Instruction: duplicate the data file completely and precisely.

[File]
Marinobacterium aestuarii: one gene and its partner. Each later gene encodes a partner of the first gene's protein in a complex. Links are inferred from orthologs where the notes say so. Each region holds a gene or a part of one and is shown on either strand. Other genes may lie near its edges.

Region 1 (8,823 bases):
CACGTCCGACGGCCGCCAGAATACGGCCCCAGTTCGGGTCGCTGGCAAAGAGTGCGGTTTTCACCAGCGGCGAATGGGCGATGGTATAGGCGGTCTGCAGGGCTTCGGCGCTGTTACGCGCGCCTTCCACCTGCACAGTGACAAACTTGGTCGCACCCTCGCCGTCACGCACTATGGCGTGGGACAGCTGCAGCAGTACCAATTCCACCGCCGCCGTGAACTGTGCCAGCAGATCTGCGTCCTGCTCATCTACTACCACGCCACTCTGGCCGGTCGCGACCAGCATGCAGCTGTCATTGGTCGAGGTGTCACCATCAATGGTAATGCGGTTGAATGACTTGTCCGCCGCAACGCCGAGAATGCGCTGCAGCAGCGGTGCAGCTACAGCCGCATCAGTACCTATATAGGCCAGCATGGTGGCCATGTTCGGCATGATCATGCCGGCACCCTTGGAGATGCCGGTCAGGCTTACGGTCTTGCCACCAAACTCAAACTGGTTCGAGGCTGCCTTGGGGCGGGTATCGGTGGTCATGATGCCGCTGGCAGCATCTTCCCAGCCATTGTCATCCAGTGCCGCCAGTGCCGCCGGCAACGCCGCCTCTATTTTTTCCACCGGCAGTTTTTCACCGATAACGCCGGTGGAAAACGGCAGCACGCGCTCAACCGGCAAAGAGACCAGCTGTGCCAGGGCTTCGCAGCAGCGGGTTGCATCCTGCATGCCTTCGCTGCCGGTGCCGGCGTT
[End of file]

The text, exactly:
Marinobacterium aestuarii: one gene and its partner. Each later gene encodes a partner of the first gene's protein in a complex. Links are inferred from orthologs where the notes say so. Each region holds a gene or a part of one and is shown on either strand. Other genes may lie near its edges.

Region 1 (8,823 bases):
CACGTCCGACGGCCGCCAGAATACGGCCCCAGTTCGGGTCGCTGGCAAAGAGTGCGGTTTTCACCAGCGGCGAATGGGCGATGGTATAGGCGGTCTGCAGGGCTTCGGCGCTGTTACGCGCGCCTTCCACCTGCACAGTGACAAACTTGGTCGCACCCTCGCCGTCACGCACTATGGCGTGGGACAGCTGCAGCAGTACCAATTCCACCGCCGCCGTGAACTGTGCCAGCAGATCTGCGTCCTGCTCATCTACTACCACGCCACTCTGGCCGGTCGCGACCAGCATGCAGCTGTCATTGGTCGAGGTGTCACCATCAATGGTAATGCGGTTGAATGACTTGTCCGCCGCAACGCCGAGAATGCGCTGCAGCAGCGGTGCAGCTACAGCCGCATCAGTACCTATATAGGCCAGCATGGTGGCCATGTTCGGCATGATCATGCCGGCACCCTTGGAGATGCCGGTCAGGCTTACGGTCTTGCCACCAAACTCAAACTGGTTCGAGGCTGCCTTGGGGCGGGTATCGGTGGTCATGATGCCGCTGGCAGCATCTTCCCAGCCATTGTCATCCAGTGCCGCCAGTGCCGCCGGCAACGCCGCCTCTATTTTTTCCACCGGCAGTTTTTCACCGATAACGCCGGTGGAAAACGGCAGCACGCGCTCAACCGGCAAAGAGACCAGCTGTGCCAGGGCTTCGCAGCAGCGGGTTGCATCCTGCATGCCTTCGCTGCCGGTGCCGGCGTT